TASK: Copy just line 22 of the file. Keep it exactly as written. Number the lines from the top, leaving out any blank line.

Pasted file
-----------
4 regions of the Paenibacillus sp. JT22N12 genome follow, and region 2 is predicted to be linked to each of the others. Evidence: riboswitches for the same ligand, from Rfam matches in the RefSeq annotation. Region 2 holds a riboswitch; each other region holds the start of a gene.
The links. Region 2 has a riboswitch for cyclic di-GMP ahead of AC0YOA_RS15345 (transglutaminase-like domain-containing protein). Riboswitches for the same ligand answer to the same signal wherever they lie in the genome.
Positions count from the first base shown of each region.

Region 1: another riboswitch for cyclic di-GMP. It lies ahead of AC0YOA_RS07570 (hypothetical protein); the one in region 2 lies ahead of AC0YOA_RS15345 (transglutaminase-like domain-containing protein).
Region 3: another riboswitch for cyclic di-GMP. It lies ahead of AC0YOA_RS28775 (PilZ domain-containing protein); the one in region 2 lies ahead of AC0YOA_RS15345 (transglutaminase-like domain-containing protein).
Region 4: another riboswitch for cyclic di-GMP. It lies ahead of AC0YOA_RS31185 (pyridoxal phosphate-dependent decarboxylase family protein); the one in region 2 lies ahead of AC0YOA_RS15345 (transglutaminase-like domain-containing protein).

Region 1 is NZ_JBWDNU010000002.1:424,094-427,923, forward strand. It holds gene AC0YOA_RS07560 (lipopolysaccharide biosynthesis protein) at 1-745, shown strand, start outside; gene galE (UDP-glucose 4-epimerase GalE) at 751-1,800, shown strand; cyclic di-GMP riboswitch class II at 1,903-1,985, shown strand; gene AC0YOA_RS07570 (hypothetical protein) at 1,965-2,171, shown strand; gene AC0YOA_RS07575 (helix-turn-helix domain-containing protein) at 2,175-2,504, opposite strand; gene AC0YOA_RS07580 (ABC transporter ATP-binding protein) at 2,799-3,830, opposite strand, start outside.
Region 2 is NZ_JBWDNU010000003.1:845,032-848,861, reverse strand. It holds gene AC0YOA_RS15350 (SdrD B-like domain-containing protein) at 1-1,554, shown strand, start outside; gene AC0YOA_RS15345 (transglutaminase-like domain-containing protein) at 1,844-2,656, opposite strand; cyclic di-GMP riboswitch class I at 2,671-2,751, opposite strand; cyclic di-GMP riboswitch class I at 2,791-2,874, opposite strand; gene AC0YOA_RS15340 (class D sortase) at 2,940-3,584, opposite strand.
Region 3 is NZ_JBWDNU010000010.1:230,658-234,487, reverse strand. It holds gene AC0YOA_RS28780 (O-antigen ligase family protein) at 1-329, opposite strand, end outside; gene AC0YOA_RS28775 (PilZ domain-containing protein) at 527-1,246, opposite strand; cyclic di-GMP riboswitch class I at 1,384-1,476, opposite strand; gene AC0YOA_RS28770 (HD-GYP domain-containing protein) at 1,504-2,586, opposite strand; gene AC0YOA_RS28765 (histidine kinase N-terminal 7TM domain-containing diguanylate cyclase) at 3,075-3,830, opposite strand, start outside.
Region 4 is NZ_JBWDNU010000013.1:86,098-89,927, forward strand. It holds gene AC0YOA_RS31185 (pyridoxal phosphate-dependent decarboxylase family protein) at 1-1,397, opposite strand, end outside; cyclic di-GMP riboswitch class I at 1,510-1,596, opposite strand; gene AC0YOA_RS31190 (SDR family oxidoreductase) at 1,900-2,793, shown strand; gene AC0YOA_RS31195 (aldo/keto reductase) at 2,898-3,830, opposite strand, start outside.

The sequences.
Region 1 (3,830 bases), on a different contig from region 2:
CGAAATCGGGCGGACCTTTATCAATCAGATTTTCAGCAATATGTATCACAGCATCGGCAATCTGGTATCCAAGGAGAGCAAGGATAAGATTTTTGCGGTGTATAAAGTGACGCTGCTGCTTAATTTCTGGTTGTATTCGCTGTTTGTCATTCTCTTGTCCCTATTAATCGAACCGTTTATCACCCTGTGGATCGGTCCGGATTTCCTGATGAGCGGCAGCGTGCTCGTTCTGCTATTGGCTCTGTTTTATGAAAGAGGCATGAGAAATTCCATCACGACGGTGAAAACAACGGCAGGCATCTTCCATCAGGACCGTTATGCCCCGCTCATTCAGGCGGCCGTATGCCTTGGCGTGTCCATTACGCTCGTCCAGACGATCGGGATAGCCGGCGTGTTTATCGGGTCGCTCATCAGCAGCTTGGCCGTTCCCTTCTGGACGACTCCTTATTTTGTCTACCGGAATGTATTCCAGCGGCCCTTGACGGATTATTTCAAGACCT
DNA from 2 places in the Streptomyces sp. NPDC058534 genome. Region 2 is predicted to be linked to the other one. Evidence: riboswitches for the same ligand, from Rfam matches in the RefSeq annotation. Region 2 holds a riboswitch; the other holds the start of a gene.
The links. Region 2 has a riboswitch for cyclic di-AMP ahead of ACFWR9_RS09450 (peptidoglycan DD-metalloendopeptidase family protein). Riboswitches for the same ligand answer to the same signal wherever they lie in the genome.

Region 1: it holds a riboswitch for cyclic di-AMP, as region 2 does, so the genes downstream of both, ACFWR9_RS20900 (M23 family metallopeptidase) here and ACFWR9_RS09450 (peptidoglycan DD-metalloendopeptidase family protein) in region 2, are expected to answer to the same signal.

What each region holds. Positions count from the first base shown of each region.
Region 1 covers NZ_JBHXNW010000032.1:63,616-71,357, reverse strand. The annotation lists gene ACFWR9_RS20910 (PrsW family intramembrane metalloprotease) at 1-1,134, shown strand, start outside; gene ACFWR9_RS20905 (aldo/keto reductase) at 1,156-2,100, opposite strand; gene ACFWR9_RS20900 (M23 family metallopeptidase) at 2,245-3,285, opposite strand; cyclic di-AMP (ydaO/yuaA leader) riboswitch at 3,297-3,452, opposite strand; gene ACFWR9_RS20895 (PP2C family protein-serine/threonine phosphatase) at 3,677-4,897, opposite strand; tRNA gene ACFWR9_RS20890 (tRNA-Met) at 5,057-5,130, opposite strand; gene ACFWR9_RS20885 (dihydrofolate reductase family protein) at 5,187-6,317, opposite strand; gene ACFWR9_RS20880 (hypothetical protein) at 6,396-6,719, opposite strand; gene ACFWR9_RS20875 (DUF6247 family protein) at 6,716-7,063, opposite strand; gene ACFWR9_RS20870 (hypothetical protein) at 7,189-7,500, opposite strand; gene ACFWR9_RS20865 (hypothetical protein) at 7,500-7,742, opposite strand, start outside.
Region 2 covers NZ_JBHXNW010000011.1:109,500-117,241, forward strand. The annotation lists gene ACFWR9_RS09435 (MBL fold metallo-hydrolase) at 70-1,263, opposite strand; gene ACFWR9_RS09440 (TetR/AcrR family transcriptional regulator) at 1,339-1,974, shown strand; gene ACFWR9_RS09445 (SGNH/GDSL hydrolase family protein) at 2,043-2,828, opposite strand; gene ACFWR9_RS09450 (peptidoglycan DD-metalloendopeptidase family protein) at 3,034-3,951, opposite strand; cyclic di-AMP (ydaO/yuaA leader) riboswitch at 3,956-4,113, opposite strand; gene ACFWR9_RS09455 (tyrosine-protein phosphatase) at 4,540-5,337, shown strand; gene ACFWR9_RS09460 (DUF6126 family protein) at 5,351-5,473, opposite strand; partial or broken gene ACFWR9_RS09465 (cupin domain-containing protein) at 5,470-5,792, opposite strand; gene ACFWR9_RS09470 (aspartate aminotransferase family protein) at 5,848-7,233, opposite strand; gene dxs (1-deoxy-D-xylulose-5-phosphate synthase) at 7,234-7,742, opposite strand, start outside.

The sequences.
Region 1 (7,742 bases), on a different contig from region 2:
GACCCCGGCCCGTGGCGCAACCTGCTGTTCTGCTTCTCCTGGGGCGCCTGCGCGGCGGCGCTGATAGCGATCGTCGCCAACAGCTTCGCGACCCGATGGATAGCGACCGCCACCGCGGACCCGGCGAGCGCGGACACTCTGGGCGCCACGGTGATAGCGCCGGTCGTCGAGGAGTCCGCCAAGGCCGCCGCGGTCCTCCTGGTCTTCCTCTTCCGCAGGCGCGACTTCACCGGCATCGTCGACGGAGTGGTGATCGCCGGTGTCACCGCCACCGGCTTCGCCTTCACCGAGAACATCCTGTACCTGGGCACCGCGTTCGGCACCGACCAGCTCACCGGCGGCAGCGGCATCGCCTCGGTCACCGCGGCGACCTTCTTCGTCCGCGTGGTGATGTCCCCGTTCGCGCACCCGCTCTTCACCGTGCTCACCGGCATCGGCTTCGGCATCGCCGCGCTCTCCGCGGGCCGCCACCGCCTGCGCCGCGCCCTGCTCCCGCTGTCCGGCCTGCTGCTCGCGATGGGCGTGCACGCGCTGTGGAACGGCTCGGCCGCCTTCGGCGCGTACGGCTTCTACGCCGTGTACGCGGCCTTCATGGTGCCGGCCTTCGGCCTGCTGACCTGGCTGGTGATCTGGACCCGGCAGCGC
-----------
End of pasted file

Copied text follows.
GACCCCGGCCCGTGGCGCAACCTGCTGTTCTGCTTCTCCTGGGGCGCCTGCGCGGCGGCGCTGATAGCGATCGTCGCCAACAGCTTCGCGACCCGATGGATAGCGACCGCCACCGCGGACCCGGCGAGCGCGGACACTCTGGGCGCCACGGTGATAGCGCCGGTCGTCGAGGAGTCCGCCAAGGCCGCCGCGGTCCTCCTGGTCTTCCTCTTCCGCAGGCGCGACTTCACCGGCATCGTCGACGGAGTGGTGATCGCCGGTGTCACCGCCACCGGCTTCGCCTTCACCGAGAACATCCTGTACCTGGGCACCGCGTTCGGCACCGACCAGCTCACCGGCGGCAGCGGCATCGCCTCGGTCACCGCGGCGACCTTCTTCGTCCGCGTGGTGATGTCCCCGTTCGCGCACCCGCTCTTCACCGTGCTCACCGGCATCGGCTTCGGCATCGCCGCGCTCTCCGCGGGCCGCCACCGCCTGCGCCGCGCCCTGCTCCCGCTGTCCGGCCTGCTGCTCGCGATGGGCGTGCACGCGCTGTGGAACGGCTCGGCCGCCTTCGGCGCGTACGGCTTCTACGCCGTGTACGCGGCCTTCATGGTGCCGGCCTTCGGCCTGCTGACCTGGCTGGTGATCTGGACCCGGCAGCGC